A Kernel of Wheat

 

Wheat>Kernal

 

  • K ernel . . . sometimes called the wheat berry. The kernel is the seed from which the wheat plant grows. Each tiny seed contains three distinct parts that are separated during the milling process to produce flour.
  • E ndosperm . . . about 83% of the kernel weight and the source of white Endosperm flour. The endosperm contains the greatest share of protein, carbohydrates, and iron, as well as B-vitamins such as riboflavin, niacin.  It is also a source of soluble fiber.
  • B ran . . . about 14% of the kernel weight. Bran is included in whole wheat flour and can also be bought separately. The bran contains a small amount of protein, trace minerals, and dietary fiber – primarily insoluble.
  • G erm . . about 2.5% of the kernel weight. The germ is the embryo or sprouting section of the seed. It is often separated from flour because the fat content (10%) limits shelf life. The germ contains minimal quantities of high quality protein and a greater share of B-complex vitamins and trace minerals. Wheat germ is part of whole wheat flour and can be purchased separately.
Wheat and Flour Testing -Introduction        

Wheat and flour specifications are communications between buyers and sellers. Standard methods have been developed to promote an orderly marketplace. The wheat and flour tests described in this section are standardized testing procedures commonly used for quality control purposes. Results from these tests have a direct relationship to finished product quality.

       Wheat and flour specifications commonly require basic tests for moisture content, protein content, and falling number. Ash content is another important specification for flour. Flour color and single kernel characterization system (SKCS) are physical tests that may be specified by wheat processors. Milling is the separation of wheat into flour and bran. Laboratory milling is used to evaluate the milling performance of wheat and to produce flour for laboratory tests.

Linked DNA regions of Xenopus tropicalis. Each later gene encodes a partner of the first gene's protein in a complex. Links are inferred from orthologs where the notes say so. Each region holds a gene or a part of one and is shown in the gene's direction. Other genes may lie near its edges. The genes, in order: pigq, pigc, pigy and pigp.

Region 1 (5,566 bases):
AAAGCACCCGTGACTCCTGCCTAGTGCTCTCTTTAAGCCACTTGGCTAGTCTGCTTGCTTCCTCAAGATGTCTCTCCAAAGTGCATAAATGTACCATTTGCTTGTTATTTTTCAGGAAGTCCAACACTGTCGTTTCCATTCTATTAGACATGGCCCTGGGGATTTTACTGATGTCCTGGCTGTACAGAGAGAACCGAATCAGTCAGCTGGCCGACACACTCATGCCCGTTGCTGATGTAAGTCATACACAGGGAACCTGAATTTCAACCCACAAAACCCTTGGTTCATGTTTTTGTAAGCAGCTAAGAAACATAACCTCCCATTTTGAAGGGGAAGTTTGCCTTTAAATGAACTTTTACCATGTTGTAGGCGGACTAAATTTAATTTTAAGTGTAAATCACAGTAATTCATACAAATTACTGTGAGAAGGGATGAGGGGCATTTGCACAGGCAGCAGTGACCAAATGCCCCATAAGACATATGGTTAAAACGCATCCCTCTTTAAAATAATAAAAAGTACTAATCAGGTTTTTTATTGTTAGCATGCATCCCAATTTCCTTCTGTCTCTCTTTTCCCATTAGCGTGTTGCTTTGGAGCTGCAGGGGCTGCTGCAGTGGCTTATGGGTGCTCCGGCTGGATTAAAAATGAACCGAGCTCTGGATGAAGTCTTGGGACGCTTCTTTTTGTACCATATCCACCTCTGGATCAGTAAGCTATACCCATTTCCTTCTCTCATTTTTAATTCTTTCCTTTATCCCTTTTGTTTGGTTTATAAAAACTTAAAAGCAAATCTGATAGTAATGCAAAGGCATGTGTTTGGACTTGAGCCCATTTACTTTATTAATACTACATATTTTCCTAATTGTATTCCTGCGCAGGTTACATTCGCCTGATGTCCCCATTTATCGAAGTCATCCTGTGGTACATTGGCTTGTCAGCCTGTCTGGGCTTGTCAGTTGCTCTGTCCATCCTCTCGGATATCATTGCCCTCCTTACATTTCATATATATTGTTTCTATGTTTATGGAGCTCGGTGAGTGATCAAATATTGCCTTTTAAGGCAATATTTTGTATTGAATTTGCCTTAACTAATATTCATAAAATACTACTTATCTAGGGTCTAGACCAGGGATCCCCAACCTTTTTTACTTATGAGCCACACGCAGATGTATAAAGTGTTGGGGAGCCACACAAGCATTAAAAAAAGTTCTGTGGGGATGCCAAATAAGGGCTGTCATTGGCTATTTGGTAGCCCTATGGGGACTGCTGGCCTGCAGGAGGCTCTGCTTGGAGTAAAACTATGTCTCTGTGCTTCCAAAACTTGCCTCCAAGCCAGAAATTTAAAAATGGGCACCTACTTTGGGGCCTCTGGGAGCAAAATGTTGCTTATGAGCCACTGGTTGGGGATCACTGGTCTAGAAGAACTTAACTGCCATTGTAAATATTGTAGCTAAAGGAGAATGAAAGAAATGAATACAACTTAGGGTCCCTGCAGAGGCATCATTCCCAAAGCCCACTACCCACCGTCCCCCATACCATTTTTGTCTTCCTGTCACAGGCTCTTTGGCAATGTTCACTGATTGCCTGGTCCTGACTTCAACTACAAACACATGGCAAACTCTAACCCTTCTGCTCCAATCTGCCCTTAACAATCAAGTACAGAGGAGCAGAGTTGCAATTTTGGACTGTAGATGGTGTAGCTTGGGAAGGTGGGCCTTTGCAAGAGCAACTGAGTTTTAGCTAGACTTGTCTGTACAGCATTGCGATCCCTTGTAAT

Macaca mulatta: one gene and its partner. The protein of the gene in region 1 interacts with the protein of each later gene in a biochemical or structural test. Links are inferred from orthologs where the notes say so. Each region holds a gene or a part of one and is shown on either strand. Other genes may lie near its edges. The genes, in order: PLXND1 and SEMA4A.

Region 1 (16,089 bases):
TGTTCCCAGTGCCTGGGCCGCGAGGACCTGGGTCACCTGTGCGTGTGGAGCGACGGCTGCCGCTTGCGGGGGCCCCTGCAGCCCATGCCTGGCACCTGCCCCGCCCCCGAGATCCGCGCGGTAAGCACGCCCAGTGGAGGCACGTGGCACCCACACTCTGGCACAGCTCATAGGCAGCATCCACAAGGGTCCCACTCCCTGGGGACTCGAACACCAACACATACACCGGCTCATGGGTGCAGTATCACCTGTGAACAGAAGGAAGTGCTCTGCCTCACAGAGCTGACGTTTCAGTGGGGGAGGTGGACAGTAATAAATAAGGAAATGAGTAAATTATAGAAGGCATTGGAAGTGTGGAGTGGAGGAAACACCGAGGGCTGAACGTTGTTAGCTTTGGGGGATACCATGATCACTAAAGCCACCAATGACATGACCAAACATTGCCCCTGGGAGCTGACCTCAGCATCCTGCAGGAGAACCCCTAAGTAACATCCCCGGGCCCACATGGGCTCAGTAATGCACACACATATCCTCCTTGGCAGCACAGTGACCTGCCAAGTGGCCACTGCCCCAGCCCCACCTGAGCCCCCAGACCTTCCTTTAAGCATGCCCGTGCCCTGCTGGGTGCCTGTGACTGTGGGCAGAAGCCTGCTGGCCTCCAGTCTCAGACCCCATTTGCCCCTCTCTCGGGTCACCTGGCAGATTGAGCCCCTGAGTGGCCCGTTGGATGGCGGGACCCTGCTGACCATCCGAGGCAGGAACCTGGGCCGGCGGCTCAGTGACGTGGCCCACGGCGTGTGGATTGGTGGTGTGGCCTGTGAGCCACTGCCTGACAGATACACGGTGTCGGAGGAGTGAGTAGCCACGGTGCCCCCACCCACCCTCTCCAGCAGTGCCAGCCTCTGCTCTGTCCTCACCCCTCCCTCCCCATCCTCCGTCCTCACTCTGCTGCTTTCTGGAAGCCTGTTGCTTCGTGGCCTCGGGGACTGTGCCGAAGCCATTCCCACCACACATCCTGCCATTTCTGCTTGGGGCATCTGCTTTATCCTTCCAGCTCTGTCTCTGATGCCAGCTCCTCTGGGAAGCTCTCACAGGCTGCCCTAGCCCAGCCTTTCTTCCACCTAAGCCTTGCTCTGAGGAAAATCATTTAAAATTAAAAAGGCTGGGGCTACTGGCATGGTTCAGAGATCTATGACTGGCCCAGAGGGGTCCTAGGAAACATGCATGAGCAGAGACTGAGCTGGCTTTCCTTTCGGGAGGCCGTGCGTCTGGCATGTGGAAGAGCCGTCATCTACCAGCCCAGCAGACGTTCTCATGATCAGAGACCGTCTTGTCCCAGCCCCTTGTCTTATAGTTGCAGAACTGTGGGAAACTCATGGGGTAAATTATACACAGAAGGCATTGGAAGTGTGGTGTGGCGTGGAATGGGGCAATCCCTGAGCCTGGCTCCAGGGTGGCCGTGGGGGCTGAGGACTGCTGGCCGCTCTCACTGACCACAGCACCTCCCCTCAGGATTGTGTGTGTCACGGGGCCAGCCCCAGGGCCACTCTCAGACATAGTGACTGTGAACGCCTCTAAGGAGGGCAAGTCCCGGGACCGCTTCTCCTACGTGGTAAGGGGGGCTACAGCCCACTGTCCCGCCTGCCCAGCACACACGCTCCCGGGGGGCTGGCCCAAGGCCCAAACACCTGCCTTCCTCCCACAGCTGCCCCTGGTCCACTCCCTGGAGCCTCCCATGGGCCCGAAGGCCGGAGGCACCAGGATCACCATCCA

Several tests evaluate dough and gluten strength properties. The Farinograph and Mixograph measure the resistance of dough to mixing. The Extensigraph measures the resistance of dough to stretching. The Alveograph measures the resistance of a bubble of dough to expansion.


         The main components of flour are starch and protein. Specialized tests are used to evaluate these components. The wet gluten test measures the amount of gluten protein in flour. The Amylograph and Rapid Visco Analyzer measure starch properties.


           This section is intended to provide some basic information on wheat and flour quality tests used by the wheat industry worldwide.

NAEGA | IGP @ K-State | Grain Science @K-State | Wheat Marketing Center | Northern Crops Institute | US Wheat Associates